This is a reprint from my old blog with the original timestamp.
On product creation: I wish we could think up everything people would want to do up front. But that would imply some uncanny brilliance or omniscient view – and we have neither. When creating new things (or more realistically combining old ideas in new and interesting ways – I mean, really, how many new ideas are there? — hmm this might be my next blog post…) it’s easy to think of the one application you thought might make sense. It’s also easy to think up the one use case you thought was interesting. Well, again, maybe not easy but it’s much easier than the next thing.
Which is figuring out how it will actually work in practice. If you are Microsoft it takes years to ship a new OS or Office because you have to think through all of this stuff up front. This pretty much sucks. Trust me I know, I’ve been doing product management from the beginning of my career. And that’s what product management is:
- Come up with a baseline idea.
- Figure out the many permutations that it might have.
- Narrow them down to the most important things that the product needs.
- Add constraints where necessary so users don’t fall off a cliff.
- Write it all down in a way that UI folks and engineers can understand.
- Herd cats to get it all done.
This doesn’t seem really hard. But it is. You have to understand the limitations of:
- Computers: specifically the OS(s) and browser(s) you are developing for.
- User interfaces: both what can be done and what people can parse.
- People: this is the hardest one – it might seem obvious what to do when you’ve been thinking about it for weeks, months, or years, but how is someone new going to expect to use it? E
- Engineers: they think about things in a linear, logical way so you have to explain it to them differently. Constraints are key.
- User interface designers: Imagine you are the writer/director, this person is the cameraman. If they don’t understand what you want to see then your movie isn’t going to make sense.
Ok so with that basic primer in hand, let’s look at how the web changes product management:
- Most important: You can change stuff easily. If you find something doesn’t work on the web it’s relatively straight forwad to change it. This is not true in software – even downloaded software – because once people get it, you have to deal with it – patches, new installs, CDs, notifications, etc. etc. etc. It sucks. So you basically want to make sure you get it right if you make software. On the web you can mess up and then fix your mistake.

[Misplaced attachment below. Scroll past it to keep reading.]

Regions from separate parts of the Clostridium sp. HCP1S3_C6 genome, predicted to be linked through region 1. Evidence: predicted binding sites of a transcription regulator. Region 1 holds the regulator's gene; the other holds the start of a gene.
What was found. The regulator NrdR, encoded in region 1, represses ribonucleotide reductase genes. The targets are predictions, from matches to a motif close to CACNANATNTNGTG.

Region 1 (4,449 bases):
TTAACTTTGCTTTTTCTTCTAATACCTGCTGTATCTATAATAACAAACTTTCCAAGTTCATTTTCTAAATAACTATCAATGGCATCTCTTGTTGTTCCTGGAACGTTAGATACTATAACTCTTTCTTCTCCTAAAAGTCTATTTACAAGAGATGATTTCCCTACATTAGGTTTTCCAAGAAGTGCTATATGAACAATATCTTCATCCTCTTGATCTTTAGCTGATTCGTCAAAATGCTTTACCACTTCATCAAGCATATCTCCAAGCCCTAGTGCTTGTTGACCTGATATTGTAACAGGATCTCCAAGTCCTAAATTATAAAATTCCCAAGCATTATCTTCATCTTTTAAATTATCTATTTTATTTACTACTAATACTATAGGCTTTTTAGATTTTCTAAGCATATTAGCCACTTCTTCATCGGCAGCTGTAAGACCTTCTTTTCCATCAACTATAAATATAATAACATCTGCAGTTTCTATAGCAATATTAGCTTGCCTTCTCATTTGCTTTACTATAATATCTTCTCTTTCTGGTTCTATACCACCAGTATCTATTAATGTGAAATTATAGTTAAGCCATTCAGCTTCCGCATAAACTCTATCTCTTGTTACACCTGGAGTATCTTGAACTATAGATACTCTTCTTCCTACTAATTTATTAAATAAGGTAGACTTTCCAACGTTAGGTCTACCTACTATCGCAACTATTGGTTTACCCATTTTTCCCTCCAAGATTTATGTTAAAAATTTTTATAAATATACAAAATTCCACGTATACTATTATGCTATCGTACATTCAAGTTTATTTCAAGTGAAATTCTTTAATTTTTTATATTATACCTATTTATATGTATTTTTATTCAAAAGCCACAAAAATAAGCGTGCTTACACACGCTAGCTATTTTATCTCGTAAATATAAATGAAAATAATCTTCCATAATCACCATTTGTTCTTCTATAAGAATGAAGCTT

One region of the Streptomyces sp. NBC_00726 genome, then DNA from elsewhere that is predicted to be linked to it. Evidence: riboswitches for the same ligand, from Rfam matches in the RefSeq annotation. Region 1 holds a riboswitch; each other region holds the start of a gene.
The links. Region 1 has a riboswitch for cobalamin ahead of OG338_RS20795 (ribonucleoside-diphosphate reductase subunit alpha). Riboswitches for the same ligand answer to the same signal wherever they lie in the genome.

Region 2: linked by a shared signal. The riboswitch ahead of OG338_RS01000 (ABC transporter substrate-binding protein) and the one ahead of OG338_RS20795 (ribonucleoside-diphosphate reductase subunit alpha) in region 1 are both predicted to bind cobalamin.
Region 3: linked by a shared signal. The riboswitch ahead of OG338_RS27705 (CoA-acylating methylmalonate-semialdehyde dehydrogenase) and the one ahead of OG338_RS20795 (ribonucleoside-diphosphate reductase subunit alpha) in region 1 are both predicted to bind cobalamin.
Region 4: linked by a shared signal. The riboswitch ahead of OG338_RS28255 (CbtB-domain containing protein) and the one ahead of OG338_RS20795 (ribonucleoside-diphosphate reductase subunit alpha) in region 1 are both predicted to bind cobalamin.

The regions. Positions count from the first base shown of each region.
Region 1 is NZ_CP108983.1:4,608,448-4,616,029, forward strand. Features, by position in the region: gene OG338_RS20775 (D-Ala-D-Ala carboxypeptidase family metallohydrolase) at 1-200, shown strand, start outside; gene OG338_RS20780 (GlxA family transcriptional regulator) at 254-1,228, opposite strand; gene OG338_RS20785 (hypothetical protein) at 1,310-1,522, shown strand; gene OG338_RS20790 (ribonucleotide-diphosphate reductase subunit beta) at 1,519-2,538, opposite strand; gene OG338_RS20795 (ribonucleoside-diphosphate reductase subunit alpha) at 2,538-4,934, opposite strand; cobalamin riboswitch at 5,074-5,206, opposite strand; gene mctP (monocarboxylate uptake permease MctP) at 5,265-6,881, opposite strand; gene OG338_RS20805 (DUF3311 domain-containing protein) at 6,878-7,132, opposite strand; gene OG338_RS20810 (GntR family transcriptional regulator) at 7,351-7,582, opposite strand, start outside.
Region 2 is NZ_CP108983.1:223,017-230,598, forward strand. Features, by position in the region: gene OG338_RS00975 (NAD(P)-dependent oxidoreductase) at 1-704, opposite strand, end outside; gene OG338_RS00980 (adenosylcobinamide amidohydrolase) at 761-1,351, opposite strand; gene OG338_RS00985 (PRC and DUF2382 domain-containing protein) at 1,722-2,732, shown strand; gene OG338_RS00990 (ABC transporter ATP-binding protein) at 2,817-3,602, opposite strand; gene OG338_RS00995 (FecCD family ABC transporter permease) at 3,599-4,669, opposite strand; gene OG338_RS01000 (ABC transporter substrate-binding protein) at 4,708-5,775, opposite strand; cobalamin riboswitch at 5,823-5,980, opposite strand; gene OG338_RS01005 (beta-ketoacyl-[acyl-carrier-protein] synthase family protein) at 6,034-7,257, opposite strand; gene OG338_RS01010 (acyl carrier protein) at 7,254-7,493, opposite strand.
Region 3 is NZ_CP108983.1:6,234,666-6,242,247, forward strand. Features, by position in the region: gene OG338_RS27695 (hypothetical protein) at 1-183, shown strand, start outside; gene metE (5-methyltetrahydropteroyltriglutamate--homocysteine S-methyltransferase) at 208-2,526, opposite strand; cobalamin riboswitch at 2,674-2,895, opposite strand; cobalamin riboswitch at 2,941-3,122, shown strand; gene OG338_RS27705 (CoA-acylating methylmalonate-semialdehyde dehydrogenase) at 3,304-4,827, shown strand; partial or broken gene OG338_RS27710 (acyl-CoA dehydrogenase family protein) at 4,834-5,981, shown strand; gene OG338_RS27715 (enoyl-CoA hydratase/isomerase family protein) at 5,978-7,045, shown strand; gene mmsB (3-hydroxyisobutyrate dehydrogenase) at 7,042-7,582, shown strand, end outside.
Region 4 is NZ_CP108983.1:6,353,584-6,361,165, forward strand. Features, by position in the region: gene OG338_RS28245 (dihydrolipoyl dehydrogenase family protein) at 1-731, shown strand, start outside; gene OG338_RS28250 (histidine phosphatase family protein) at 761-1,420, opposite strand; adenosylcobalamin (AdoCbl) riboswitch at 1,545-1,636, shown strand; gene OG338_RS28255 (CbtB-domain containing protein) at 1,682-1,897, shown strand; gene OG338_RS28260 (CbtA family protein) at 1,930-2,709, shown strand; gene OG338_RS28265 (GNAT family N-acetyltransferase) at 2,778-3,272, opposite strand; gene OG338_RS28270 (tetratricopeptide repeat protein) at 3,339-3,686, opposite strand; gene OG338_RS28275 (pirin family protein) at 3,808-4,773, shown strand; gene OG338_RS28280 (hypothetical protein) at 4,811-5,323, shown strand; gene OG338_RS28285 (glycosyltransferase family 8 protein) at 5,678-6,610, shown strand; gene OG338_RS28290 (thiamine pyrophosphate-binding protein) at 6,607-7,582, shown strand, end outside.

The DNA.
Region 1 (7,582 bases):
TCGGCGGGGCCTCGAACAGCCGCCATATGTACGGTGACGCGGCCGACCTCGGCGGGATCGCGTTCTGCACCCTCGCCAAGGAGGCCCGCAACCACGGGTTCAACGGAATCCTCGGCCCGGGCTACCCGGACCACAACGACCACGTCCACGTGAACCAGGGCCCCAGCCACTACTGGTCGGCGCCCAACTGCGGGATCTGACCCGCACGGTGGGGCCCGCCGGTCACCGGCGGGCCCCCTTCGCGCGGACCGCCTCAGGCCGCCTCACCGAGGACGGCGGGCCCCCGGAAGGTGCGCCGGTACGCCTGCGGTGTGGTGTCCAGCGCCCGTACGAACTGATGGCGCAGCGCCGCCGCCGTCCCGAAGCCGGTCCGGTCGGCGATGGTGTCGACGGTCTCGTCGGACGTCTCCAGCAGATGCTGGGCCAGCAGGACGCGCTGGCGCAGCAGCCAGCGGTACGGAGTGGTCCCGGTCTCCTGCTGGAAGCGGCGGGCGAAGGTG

- The rules of innovation are different. Because you can change things you do not have to think about every possible use in advance and constrain the system to prevent other usage paths. You just unleash and see both how you and your team use it in practice (as opposed to in theory) and how your users use it. This leads to all sorts of neat stuff.
- You can perform post-release polish: find any things you missed and fix them or add them. Often times the things you forgot are not so much broken but incomplete. A few small changes can often make things more dynamic, interesting, or compelling. For example, we launched groups (which I discussed in a previous blog entry) and it worked well in one or two groups. But people weren’t discovering other groups so we added a “related groups” feature which pointed them from groups to other groups that might be interesting. It’s worked great.
- You can learn from actual user behavior to correct interface problems. Discussions, another feature we just launched seemed good when we put it out there. But we started getting a lot of contact from people clicking “report abuse” – a feature designed to enable users to report other users who were abusing the system. However, in the automated output generated by the report abuse system we saw the comments people were reporting abuse on and what they “complained” about. Well, as it happens they weren’t reporting abuse at all they were replying. So even though the link clearly said “report abuse” its positioning was confusing people so we fixed it.
- Finally, you can leverage emergent behavior. This is really important because no one knows exactly what people are going to do in any new web system. A good system evolves to meet the demands and desires of its users. Cerainly we have an idea of what we want to happen and we encourage behaviors down that path, but ultimately our ability to adapt to emergent behaviors that arise can create new, very compelling opportunities that are exciting both to us and to our users.